ONLY Matthew and Luke give us any account of the birth of our Lord. Matthew records that Mary “was found with child of the Holy Ghost” and that the angel appearing to Joseph declares the child shall be called “Jesus,” which is equivalent to the Old Testament “Joshua” and means “Savior.” All this also is a fulfillment of Isaiah 7:14.
Luke records more details. Joseph and Mary at Bethlehem for the taxation find no room in the inn. Alas, there still is no room for the Lord Jesus to be born in the crowded inns of many hearts.
The Lord Jesus was first made known to shepherds, who represent the working class; to the wise men, who represent the student class; and to Simeon and Anna, who represent the worshiping class. Christ has ever been made known to men in their work, their study, their worship. It is significant that the first to hear the glad tidings were the humble shepherds, as if to declare in advance that these things should be received by the weak and base and despised—more by babes than by the wise and prudent.
Yet the learned are not excluded, for the wise men also came to the young King. This story has been twisted somewhat out of its original shape. It is not said that there were three, nor are their names given. Their gifts are significant: gold symbolizes royalty; frankincense speaks of the fragrance of our Lord’s life, a sacrifice to the Father; myrrh, used in embalming the dead, points to His death. In Isaiah 60:6 similar gifts are spoken of in connection with our Lord’s Return, but the myrrh is omitted for His death then is past.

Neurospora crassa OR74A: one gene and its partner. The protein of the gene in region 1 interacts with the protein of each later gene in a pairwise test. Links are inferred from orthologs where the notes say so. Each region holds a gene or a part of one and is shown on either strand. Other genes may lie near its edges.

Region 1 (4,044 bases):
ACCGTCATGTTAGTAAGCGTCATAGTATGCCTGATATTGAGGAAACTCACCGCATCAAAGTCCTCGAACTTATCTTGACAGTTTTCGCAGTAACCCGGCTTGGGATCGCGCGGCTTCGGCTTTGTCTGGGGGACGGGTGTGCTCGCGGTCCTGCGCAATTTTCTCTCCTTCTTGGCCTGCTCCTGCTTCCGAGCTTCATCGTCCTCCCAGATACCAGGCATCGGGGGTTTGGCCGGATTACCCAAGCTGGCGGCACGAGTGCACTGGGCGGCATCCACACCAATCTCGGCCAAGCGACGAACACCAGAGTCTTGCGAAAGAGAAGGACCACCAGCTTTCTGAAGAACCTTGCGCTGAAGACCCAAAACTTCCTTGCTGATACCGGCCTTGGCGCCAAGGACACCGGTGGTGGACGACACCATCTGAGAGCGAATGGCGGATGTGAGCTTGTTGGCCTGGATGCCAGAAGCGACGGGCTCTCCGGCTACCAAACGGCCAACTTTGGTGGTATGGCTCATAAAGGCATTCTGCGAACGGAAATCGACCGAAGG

In Matthews account, several scriptures are fulfilled. Micah 5:2, in regard to Bethlehem, comes to pass. The flight to Egypt fulfills Hosea 11:1, which applies primarily to Israel but also to our Lord, who was identified with His brethren according to the flesh. Jeremiah 31:15 is fulfilled in the slaughter of the children by Herod; it personifies Israel in Rachel weeping for her children. The contest shows that Israel will weep until she accepts her Messiah.
Mary must offer sacrifice (Luke 2:24) because she was sinful as other women. Devout Simeon and Anna, waiting for the consolation of Israel and not to die until they had seen the Christ, are Spirit-led to recognize Him. Simeon quotes from Isaiah 42 and 49 that the Lord Jesus shall be “a light to the Gentiles,” the glory of Israel and yet a stumbling stone to Israel (Rom. 3:29; 1 Cor. 1:23-24; 2 Cor. 2:16; 1 Pet. 2:8). Truly a sword pierced Mary’s heart at the cross (John 19:25) as Simeon declared. The rest of the verse, “that the thoughts of many hearts may be revealed,” belongs to verse 34. In the attitude men take toward Christ all else is revealed.
Anna testified to others who looked for the Messiah, but doubtless her witness to other Jews was rejected, as it has been to this day.